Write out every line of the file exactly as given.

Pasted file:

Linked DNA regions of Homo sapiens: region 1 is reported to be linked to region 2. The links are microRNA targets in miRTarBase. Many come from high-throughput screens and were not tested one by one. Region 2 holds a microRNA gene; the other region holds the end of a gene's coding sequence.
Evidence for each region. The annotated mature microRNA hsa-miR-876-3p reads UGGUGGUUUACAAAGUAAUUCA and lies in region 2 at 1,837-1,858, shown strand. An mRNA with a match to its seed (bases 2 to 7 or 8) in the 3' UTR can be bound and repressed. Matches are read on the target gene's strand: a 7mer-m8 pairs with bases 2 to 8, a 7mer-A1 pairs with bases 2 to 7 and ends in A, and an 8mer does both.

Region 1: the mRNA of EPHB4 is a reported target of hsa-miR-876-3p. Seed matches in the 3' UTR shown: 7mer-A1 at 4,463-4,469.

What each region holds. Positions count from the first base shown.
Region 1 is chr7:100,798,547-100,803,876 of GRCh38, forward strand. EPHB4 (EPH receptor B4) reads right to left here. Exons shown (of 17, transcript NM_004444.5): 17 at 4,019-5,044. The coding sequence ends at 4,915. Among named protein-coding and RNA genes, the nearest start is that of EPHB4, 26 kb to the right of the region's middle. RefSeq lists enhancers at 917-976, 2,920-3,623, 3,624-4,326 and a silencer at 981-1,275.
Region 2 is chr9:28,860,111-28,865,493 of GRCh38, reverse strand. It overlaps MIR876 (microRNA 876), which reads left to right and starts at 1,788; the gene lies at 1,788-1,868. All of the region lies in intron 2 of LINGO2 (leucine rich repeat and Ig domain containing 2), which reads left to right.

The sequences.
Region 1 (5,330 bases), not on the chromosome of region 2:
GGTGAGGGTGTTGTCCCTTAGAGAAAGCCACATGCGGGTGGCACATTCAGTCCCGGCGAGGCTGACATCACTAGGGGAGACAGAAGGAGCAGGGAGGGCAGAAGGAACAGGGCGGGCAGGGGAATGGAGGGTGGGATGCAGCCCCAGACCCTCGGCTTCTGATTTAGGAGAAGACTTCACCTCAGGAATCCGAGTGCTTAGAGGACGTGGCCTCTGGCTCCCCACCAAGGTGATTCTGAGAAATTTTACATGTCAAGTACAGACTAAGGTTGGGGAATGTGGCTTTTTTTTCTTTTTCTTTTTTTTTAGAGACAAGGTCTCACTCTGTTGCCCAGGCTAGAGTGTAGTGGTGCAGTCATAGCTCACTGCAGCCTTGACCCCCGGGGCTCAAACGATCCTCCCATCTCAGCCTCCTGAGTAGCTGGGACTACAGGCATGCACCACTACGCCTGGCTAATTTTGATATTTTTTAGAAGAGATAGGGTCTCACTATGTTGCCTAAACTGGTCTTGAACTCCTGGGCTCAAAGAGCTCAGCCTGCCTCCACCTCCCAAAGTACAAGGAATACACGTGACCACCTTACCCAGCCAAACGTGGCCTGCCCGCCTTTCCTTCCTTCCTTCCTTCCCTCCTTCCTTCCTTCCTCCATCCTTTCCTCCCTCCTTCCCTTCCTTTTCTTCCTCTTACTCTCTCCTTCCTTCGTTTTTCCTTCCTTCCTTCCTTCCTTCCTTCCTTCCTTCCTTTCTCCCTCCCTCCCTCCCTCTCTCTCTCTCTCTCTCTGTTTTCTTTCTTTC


Linked DNA regions of Homo sapiens: region 1 is reported to be linked to region 2. The links are microRNA targets in miRTarBase. Many come from high-throughput screens and were not tested one by one. Region 2 holds a microRNA gene; the other region holds the end of a gene's coding sequence.
Evidence for each region. The annotated mature microRNA hsa-miR-876-3p reads UGGUGGUUUACAAAGUAAUUCA and lies in region 2 at 1,837-1,858, shown strand. An mRNA with a match to its seed (bases 2 to 7 or 8) in the 3' UTR can be bound and repressed. Matches are read on the target gene's strand: a 7mer-m8 pairs with bases 2 to 8, a 7mer-A1 pairs with bases 2 to 7 and ends in A, and an 8mer does both.

Region 1: the mRNA of EPHB4 is a reported target of hsa-miR-876-3p. Seed matches in the 3' UTR shown: 7mer-A1 at 4,463-4,469.

What each region holds. Positions count from the first base shown.
Region 1 is chr7:100,798,547-100,803,876 of GRCh38, forward strand. EPHB4 (EPH receptor B4) reads right to left here. Exons shown (of 17, transcript NM_004444.5): 17 at 4,019-5,044. The coding sequence ends at 4,915. Among named protein-coding and RNA genes, the nearest start is that of EPHB4, 26 kb to the right of the region's middle. RefSeq lists enhancers at 917-976, 2,920-3,623, 3,624-4,326 and a silencer at 981-1,275.
Region 2 is chr9:28,860,111-28,865,493 of GRCh38, reverse strand. It overlaps MIR876 (microRNA 876), which reads left to right and starts at 1,788; the gene lies at 1,788-1,868. All of the region lies in intron 2 of LINGO2 (leucine rich repeat and Ig domain containing 2), which reads left to right.

The sequences.
Region 1 (5,330 bases), not on the chromosome of region 2:
GGTGAGGGTGTTGTCCCTTAGAGAAAGCCACATGCGGGTGGCACATTCAGTCCCGGCGAGGCTGACATCACTAGGGGAGACAGAAGGAGCAGGGAGGGCAGAAGGAACAGGGCGGGCAGGGGAATGGAGGGTGGGATGCAGCCCCAGACCCTCGGCTTCTGATTTAGGAGAAGACTTCACCTCAGGAATCCGAGTGCTTAGAGGACGTGGCCTCTGGCTCCCCACCAAGGTGATTCTGAGAAATTTTACATGTCAAGTACAGACTAAGGTTGGGGAATGTGGCTTTTTTTTCTTTTTCTTTTTTTTTAGAGACAAGGTCTCACTCTGTTGCCCAGGCTAGAGTGTAGTGGTGCAGTCATAGCTCACTGCAGCCTTGACCCCCGGGGCTCAAACGATCCTCCCATCTCAGCCTCCTGAGTAGCTGGGACTACAGGCATGCACCACTACGCCTGGCTAATTTTGATATTTTTTAGAAGAGATAGGGTCTCACTATGTTGCCTAAACTGGTCTTGAACTCCTGGGCTCAAAGAGCTCAGCCTGCCTCCACCTCCCAAAGTACAAGGAATACACGTGACCACCTTACCCAGCCAAACGTGGCCTGCCCGCCTTTCCTTCCTTCCTTCCTTCCCTCCTTCCTTCCTTCCTCCATCCTTTCCTCCCTCCTTCCCTTCCTTTTCTTCCTCTTACTCTCTCCTTCCTTCGTTTTTCCTTCCTTCCTTCCTTCCTTCCTTCCTTCCTTCCTTTCTCCCTCCCTCCCTCCCTCTCTCTCTCTCTCTCTCTGTTTTCTTTCTTTC